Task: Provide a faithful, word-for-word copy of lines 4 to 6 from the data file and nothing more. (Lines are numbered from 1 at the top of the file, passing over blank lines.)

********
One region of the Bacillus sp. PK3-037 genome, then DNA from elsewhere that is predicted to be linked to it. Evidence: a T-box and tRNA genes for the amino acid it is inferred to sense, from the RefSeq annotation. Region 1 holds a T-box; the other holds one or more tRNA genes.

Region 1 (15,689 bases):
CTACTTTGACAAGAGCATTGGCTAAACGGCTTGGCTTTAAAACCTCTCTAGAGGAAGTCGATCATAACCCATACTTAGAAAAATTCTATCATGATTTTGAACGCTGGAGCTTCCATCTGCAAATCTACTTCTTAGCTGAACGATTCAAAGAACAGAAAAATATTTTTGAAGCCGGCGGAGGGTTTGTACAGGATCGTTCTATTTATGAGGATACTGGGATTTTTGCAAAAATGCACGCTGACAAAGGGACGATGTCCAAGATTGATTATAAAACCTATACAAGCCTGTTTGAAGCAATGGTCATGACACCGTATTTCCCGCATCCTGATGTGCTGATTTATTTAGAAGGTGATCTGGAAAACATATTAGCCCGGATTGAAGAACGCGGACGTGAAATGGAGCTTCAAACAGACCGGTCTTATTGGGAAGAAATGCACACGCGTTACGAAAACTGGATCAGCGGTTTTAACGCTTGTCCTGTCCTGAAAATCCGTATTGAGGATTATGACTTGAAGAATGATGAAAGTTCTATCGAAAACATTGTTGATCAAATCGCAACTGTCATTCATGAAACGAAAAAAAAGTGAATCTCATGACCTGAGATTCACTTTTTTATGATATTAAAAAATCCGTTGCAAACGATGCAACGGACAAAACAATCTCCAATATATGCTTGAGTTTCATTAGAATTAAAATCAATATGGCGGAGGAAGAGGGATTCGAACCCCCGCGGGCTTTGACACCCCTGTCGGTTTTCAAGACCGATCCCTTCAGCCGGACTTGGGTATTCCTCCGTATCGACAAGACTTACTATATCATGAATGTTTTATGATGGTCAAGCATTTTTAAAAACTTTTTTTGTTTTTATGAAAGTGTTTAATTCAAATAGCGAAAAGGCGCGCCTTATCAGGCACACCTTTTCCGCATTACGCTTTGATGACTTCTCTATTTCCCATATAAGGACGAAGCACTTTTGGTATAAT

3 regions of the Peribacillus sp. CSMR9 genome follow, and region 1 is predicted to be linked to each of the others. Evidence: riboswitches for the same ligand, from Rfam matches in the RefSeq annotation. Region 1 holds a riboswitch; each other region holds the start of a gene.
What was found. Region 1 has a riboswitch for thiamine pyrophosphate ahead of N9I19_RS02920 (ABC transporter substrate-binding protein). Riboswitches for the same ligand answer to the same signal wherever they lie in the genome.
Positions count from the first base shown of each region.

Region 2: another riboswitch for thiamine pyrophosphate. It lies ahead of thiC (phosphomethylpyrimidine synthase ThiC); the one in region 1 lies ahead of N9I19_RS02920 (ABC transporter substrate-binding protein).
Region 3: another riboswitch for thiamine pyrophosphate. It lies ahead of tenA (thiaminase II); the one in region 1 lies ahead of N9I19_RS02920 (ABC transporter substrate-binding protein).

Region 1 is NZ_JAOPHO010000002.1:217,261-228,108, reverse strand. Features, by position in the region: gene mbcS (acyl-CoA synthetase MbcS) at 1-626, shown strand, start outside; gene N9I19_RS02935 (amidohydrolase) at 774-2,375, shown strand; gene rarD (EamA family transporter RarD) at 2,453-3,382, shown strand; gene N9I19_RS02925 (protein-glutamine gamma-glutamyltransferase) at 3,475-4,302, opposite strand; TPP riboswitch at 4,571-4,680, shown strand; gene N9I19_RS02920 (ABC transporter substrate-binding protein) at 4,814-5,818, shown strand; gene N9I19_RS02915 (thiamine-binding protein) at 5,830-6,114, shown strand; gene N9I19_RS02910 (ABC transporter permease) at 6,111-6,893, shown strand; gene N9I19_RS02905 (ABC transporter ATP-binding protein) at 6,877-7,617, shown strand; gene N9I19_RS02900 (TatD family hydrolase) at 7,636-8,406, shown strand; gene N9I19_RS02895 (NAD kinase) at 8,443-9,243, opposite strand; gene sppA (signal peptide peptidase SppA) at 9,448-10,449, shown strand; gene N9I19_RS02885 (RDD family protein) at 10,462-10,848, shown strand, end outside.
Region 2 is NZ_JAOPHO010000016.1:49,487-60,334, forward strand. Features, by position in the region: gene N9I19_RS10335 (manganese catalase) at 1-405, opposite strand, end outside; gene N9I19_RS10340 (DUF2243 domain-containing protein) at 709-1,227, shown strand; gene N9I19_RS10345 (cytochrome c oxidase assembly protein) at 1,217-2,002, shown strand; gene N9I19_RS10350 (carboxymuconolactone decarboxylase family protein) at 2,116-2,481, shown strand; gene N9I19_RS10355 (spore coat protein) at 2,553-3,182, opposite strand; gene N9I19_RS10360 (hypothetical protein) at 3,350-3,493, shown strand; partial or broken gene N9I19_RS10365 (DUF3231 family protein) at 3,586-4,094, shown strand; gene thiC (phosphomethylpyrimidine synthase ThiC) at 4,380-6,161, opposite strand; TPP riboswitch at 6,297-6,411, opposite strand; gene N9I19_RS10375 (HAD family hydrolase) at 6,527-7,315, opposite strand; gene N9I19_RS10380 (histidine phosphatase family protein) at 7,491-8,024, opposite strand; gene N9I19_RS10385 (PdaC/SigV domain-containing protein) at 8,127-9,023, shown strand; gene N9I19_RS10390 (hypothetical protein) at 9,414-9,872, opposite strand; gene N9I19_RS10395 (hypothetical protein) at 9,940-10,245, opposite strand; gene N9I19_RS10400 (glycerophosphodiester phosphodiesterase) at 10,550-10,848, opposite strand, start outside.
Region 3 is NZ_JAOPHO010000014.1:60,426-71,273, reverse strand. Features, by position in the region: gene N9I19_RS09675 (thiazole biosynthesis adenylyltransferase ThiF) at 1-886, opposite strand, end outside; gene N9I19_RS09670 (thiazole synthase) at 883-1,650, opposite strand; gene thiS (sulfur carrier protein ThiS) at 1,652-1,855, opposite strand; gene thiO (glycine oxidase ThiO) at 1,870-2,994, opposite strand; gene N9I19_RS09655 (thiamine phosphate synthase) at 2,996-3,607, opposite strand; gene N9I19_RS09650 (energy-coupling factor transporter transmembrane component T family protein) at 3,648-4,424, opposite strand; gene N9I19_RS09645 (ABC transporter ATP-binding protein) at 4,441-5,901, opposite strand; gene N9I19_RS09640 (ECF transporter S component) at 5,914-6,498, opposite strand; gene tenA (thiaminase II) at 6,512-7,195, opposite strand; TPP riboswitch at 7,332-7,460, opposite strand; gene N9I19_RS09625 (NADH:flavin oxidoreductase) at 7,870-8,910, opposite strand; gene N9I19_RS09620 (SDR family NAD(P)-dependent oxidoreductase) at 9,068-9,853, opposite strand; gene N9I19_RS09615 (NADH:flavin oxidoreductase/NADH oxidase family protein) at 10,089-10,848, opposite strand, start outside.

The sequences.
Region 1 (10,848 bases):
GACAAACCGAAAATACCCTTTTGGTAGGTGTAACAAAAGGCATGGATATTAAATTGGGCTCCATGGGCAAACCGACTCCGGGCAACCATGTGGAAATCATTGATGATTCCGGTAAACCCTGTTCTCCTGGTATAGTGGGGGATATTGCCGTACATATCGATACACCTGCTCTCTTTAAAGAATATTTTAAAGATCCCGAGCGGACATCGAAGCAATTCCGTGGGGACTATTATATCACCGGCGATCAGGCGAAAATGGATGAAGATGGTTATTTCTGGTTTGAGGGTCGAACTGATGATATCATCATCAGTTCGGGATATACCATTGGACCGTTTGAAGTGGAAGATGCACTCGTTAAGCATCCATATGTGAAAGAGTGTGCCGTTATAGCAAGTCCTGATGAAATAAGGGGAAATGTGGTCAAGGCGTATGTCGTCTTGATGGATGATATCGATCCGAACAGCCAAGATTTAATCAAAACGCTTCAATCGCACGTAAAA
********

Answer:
3 regions of the Peribacillus sp. CSMR9 genome follow, and region 1 is predicted to be linked to each of the others. Evidence: riboswitches for the same ligand, from Rfam matches in the RefSeq annotation. Region 1 holds a riboswitch; each other region holds the start of a gene.
What was found. Region 1 has a riboswitch for thiamine pyrophosphate ahead of N9I19_RS02920 (ABC transporter substrate-binding protein). Riboswitches for the same ligand answer to the same signal wherever they lie in the genome.
Positions count from the first base shown of each region.